Cloud computing has become virtually synonymous with IT modernization throughout the Federal government. But the government’s cloud record has been anything but consistent and predictable, making the effort to measure progress and plan for IT modernization efforts called for by Congress and the Trump administration nearly impossible.
These two challenges—modernization of Federal IT systems and the need to move to more cost-effective and agile cloud architectures—will likely go down as two of the biggest frustrations of former Federal Chief Information Officer Tony Scott, who pushed hard and valiantly to steer the ship of government in these directions.
But Scott, along with the help of the Federal CIO Council, left the incoming Trump administration with an invaluable treasure trove of insights into the State of Federal Information Technology in a report released just one day before President Donald Trump took office. In candid interviews with Scott and dozens of CIOs, deputy CIOs, chief information security officers, and numerous Federal IT managers, the 155-page report characterizes 2017 as a “crossroads” for Federal IT policy, oversight, and modernization, particularly in the area of cloud computing.
Federal agencies are projected to spend more than $2 billion on cloud computing services out of a total of $80 billion in IT spending in FY 2016. “However, while agencies see value in adopting cloud-based solutions they continue to face challenges in doing so,” the report acknowledges. “Longstanding Federal procurement policies, geared towards long-term, large-scale investments, do not always support the more incremental, agile acquisition model (e.g., only buy additional capacity when it is needed) offered by cloud providers.”
CIOs also reported significant instances of confusion about Federal cloud policies and the impact those policies have on cloud service providers. “For example, the implementation of Trusted Internet Connections (TIC) requires the usage of specific government and commercial access providers, with validation checks provided by the Department of Homeland Security. A number of agencies stated that it was unclear as to whether their cloud-based providers were TIC-compliant, and the issue was further complicated by uncertainty over which policy should take precedence,” the report states.
“Additionally, the risk of vendor lock-in and concerns around multi-tenancy and data sovereignty continue to be issues,” according to CIO input to the report.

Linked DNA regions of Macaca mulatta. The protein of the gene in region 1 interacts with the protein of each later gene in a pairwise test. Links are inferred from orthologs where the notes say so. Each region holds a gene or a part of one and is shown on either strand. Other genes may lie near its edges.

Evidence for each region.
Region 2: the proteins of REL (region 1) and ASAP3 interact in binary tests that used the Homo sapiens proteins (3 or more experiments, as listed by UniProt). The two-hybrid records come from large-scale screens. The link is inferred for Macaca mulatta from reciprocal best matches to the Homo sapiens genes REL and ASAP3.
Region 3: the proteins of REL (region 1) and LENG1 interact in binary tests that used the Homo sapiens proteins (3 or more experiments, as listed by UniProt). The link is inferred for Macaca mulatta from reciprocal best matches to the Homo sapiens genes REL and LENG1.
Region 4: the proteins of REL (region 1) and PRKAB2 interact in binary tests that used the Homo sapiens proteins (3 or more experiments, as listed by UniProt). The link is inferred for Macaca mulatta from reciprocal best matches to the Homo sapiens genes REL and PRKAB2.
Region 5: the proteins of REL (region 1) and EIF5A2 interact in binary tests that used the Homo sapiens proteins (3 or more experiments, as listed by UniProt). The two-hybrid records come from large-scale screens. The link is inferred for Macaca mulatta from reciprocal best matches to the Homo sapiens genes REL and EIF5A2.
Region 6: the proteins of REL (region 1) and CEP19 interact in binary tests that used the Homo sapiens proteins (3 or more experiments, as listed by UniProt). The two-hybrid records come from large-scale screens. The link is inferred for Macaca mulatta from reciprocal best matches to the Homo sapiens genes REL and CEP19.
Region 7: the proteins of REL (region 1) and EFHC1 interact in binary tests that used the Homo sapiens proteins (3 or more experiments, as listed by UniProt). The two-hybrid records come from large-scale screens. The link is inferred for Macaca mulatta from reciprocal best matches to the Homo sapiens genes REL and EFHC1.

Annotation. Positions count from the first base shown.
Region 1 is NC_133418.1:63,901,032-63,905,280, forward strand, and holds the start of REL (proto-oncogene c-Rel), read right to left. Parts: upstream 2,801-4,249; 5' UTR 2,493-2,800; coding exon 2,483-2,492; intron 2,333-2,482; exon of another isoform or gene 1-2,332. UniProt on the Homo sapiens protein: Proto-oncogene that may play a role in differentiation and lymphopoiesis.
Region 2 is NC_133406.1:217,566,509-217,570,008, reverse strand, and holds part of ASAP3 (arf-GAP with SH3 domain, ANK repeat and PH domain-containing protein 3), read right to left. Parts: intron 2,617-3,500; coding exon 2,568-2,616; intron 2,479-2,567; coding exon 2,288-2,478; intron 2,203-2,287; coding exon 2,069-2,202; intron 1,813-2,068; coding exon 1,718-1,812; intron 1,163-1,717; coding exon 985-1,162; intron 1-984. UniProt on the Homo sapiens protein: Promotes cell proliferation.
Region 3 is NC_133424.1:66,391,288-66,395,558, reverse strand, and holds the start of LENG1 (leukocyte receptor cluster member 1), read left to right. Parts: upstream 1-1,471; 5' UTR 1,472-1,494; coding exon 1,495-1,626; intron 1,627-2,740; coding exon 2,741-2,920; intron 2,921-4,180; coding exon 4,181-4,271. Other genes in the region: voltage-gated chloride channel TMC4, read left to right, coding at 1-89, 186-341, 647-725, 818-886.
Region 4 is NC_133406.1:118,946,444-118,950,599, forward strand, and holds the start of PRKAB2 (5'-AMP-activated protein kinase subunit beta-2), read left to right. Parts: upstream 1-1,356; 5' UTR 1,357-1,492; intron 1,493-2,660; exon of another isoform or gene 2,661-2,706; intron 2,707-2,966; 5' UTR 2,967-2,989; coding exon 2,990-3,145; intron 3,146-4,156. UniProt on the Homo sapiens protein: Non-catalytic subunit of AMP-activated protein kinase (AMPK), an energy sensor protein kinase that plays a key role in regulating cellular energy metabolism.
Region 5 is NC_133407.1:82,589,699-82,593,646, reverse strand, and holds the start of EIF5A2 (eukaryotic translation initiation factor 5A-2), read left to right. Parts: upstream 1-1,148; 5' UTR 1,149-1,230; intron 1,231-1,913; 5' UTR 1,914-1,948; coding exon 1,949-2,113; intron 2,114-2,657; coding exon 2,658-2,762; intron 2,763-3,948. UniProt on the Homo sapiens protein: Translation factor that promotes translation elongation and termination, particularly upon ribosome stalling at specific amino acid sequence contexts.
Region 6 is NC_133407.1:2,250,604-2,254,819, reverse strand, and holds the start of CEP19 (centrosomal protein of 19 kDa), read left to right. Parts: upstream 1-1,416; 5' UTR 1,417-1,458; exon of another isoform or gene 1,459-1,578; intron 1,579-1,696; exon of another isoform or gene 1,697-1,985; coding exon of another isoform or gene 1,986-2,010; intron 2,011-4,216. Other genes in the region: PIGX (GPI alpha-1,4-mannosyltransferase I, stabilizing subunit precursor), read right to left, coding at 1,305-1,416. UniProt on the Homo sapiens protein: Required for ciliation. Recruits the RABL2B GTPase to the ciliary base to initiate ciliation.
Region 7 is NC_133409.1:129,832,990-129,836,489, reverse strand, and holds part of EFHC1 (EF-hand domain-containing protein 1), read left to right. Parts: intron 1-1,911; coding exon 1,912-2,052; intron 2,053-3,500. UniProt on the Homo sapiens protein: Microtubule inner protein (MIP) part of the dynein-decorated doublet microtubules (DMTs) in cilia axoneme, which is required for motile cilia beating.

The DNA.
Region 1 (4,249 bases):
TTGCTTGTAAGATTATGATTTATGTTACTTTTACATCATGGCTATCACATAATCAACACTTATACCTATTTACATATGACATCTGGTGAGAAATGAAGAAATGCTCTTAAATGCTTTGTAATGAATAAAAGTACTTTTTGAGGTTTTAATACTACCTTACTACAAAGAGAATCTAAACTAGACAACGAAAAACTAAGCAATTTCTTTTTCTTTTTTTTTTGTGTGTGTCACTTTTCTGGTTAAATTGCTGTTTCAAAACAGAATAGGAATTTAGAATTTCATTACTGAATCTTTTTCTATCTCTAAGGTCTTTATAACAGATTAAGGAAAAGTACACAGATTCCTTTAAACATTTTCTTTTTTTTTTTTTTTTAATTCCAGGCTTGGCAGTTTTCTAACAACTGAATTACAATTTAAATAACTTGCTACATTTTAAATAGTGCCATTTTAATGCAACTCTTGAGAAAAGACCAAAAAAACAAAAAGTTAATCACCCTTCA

Security remains a central issue for CIOs as they contemplate moving Federal data to the cloud. And when it comes to Federal cloud security, the 800-pound gorilla sitting in CIO offices across the government is the Federal Risk and Authorization Management Program (FedRAMP), established by OMB in 2011 to provide a standardized approach across agencies for conducting security assessments, authorizations, and continuous monitoring of commercial cloud solutions.
But Federal cloud adoption rates continue to suffer. As a part of 2016 PortfolioStat, OMB set a governmentwide target of 15 percent for cloud computing adoptions. “Currently no agencies meet that level,” the CIO Council report states. “OMB also looked at FedRAMP utilization as a proxy for success adopting cloud computing solutions, but until the 2016 launch of the FedRAMP Dashboard, it was difficult to evaluate the level of agency re-use of FedRAMP packages for additional cloud provider authorizations.”
MeriTalk has documented the many trials and tribulations of the FedRAMP assessment process, including the high cost and lengthy procedures involved in obtaining a FedRAMP certification, as well as the lack of transparency in the program and the failure of agencies to share authorizations. Despite a concerted effort by the FedRAMP program office to streamline the certification process, the CIO Council report reveals that many of the same challenges continue to frustrate CIOs.
In a startling conclusion, the CIO Council report stated, “FedRAMP has not accelerated safe adoption of new cloud services.”
CIOs reported frustrations with the program’s inability to deliver on the central promise of assess once and use many times across government. In addition to not being able to find other agencies’ authorization packages for cloud services for potential reuse, there are still serious frustrations about unrealized cost savings and the need to conduct separate authorizations.
“Even once FedRAMP has issued an approval, I still need to do my own [certification & accreditation]–where is the cost savings?” one Federal CIO said. “Others indicated that FedRAMP takes so long to authorize a provider that it is not in the agency’s interest to participate. Further, even if a FedRAMP authorization is in place, the agency must conduct its own complete ATO,” the report states.
To learn more about effective cloud computing strategies, join MeriTalk on Feb. 8 at the Rayburn House Office Building for a Cloud Computing Caucus Advisory Group Hillversation. Hear from Federal and state agencies on their cloud strategies and how government can navigate the journey to the cloud. Click here for more information.